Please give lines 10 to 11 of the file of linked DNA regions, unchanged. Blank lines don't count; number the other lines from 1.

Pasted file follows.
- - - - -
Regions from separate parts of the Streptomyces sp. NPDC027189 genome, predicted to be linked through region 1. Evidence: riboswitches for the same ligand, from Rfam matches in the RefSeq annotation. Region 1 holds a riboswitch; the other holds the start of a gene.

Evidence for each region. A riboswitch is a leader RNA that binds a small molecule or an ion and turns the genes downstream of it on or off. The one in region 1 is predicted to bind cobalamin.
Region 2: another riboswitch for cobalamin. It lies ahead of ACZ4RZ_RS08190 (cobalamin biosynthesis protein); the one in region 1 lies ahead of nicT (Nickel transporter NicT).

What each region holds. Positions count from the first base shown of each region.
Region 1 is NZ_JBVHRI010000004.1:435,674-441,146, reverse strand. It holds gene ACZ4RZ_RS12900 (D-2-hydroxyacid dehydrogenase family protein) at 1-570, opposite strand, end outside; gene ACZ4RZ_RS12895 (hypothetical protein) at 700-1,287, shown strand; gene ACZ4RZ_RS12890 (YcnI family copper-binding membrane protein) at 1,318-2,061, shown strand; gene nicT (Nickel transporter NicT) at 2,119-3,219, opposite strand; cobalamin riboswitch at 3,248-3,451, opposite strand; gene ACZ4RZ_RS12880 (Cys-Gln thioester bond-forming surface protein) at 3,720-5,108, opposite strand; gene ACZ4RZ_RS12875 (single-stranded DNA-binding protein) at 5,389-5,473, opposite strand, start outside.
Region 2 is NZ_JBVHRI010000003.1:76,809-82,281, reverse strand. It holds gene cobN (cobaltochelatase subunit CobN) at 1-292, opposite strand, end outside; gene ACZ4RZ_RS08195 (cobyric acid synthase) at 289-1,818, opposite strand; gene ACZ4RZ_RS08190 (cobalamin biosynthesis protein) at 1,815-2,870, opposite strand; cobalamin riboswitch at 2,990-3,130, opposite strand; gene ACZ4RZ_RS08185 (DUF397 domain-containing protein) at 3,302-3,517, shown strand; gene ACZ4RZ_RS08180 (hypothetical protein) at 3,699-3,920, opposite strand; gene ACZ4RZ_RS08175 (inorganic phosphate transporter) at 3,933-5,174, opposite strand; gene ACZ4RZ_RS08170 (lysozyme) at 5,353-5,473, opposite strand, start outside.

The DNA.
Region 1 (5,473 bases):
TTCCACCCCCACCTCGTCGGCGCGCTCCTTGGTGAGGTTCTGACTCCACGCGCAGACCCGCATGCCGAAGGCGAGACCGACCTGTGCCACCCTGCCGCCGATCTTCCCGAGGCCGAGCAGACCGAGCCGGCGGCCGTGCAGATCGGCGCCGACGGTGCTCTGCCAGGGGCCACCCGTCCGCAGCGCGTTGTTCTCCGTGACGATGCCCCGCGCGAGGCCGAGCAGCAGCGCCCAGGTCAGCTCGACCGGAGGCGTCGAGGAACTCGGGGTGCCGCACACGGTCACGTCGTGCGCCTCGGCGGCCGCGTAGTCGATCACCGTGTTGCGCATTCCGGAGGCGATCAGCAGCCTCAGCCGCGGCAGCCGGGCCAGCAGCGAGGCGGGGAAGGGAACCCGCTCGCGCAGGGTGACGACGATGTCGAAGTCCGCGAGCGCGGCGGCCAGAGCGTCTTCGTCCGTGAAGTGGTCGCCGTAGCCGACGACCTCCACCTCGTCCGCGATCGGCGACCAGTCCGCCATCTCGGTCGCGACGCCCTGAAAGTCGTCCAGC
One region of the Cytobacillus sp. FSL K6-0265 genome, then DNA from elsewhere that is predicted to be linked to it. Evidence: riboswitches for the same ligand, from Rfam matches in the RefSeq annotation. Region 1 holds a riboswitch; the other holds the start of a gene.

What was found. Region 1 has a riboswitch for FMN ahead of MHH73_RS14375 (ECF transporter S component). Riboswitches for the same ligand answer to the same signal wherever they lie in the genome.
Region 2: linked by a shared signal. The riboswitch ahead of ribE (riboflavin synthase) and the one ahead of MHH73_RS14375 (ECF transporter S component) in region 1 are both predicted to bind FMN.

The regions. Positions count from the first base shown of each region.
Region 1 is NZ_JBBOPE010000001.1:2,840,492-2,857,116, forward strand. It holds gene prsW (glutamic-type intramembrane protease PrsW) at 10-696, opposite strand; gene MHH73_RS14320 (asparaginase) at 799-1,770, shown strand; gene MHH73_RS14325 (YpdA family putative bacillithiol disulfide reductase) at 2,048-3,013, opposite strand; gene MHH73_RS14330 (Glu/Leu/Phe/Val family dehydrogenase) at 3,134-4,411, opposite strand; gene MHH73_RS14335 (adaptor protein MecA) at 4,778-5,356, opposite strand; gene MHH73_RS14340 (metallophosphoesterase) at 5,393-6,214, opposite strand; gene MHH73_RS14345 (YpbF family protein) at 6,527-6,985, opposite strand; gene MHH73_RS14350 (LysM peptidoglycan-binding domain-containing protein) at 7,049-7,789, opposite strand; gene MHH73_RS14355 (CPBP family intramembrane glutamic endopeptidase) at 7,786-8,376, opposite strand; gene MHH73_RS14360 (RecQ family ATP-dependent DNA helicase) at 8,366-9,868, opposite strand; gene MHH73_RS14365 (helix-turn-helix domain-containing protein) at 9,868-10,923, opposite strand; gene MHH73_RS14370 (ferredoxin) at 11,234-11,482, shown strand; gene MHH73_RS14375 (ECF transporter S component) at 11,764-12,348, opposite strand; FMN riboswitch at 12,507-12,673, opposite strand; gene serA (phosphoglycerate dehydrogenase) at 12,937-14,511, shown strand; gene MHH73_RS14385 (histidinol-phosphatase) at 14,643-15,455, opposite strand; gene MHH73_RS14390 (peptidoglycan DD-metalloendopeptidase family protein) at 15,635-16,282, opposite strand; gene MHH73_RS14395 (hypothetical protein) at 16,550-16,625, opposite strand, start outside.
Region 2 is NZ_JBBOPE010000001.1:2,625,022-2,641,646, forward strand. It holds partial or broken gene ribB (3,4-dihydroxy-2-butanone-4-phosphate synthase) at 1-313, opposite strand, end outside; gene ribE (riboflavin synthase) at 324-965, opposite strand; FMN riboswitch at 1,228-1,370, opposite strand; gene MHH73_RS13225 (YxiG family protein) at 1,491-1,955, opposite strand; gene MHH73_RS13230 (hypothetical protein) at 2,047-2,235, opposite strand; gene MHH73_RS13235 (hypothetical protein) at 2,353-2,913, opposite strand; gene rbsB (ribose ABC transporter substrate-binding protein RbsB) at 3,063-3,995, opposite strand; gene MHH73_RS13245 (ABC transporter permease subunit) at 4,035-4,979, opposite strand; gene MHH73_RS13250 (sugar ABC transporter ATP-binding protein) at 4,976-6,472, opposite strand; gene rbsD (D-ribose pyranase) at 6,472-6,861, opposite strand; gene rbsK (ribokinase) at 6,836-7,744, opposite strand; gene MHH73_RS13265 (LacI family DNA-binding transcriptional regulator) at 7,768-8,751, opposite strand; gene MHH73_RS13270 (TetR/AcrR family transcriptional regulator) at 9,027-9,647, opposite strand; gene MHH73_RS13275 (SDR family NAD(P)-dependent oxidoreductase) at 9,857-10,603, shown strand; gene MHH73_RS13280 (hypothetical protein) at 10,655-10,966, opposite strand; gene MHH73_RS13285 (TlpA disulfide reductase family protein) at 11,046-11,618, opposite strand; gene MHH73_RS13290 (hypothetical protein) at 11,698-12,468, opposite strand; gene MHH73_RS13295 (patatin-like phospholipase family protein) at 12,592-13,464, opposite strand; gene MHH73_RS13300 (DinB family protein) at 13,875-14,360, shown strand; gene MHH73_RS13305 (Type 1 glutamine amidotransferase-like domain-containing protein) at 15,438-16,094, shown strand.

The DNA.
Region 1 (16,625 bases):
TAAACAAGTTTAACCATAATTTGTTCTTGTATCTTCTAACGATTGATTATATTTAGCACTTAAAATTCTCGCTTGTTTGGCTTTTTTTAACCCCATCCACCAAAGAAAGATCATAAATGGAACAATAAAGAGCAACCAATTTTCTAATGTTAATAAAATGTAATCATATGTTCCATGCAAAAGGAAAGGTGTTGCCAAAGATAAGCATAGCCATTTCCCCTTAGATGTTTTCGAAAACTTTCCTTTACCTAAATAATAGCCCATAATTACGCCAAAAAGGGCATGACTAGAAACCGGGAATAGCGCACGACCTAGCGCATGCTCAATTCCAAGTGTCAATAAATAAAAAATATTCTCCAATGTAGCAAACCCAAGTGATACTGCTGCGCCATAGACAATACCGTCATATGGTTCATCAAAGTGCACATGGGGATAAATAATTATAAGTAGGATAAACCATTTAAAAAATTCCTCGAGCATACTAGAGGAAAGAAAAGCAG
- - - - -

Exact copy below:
One region of the Cytobacillus sp. FSL K6-0265 genome, then DNA from elsewhere that is predicted to be linked to it. Evidence: riboswitches for the same ligand, from Rfam matches in the RefSeq annotation. Region 1 holds a riboswitch; the other holds the start of a gene.

What was found. Region 1 has a riboswitch for FMN ahead of MHH73_RS14375 (ECF transporter S component). Riboswitches for the same ligand answer to the same signal wherever they lie in the genome.